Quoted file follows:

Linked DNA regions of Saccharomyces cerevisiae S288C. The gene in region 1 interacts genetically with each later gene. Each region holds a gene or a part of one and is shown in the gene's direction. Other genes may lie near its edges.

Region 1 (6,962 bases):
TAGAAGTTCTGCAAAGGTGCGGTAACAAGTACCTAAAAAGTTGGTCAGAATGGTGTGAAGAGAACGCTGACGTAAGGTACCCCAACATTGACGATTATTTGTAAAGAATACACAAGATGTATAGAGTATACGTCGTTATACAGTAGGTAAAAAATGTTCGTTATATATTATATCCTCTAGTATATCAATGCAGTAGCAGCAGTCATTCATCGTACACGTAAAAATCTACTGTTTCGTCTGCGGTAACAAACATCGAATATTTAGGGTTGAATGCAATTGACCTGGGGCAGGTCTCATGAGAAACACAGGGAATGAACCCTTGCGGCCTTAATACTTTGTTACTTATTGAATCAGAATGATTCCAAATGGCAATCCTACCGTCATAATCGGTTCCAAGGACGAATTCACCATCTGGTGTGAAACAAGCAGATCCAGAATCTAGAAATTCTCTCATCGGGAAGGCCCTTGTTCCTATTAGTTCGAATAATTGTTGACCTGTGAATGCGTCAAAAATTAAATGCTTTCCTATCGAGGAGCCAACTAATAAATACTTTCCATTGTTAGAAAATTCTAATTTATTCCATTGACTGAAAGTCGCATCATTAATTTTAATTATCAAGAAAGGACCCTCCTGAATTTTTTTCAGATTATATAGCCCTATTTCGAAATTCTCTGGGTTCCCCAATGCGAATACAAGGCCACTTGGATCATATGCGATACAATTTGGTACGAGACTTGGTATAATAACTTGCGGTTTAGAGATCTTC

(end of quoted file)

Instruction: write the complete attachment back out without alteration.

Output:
Linked DNA regions of Saccharomyces cerevisiae S288C. The gene in region 1 interacts genetically with each later gene. Each region holds a gene or a part of one and is shown in the gene's direction. Other genes may lie near its edges.

Region 1 (6,962 bases):
TAGAAGTTCTGCAAAGGTGCGGTAACAAGTACCTAAAAAGTTGGTCAGAATGGTGTGAAGAGAACGCTGACGTAAGGTACCCCAACATTGACGATTATTTGTAAAGAATACACAAGATGTATAGAGTATACGTCGTTATACAGTAGGTAAAAAATGTTCGTTATATATTATATCCTCTAGTATATCAATGCAGTAGCAGCAGTCATTCATCGTACACGTAAAAATCTACTGTTTCGTCTGCGGTAACAAACATCGAATATTTAGGGTTGAATGCAATTGACCTGGGGCAGGTCTCATGAGAAACACAGGGAATGAACCCTTGCGGCCTTAATACTTTGTTACTTATTGAATCAGAATGATTCCAAATGGCAATCCTACCGTCATAATCGGTTCCAAGGACGAATTCACCATCTGGTGTGAAACAAGCAGATCCAGAATCTAGAAATTCTCTCATCGGGAAGGCCCTTGTTCCTATTAGTTCGAATAATTGTTGACCTGTGAATGCGTCAAAAATTAAATGCTTTCCTATCGAGGAGCCAACTAATAAATACTTTCCATTGTTAGAAAATTCTAATTTATTCCATTGACTGAAAGTCGCATCATTAATTTTAATTATCAAGAAAGGACCCTCCTGAATTTTTTTCAGATTATATAGCCCTATTTCGAAATTCTCTGGGTTCCCCAATGCGAATACAAGGCCACTTGGATCATATGCGATACAATTTGGTACGAGACTTGGTATAATAACTTGCGGTTTAGAGATCTTC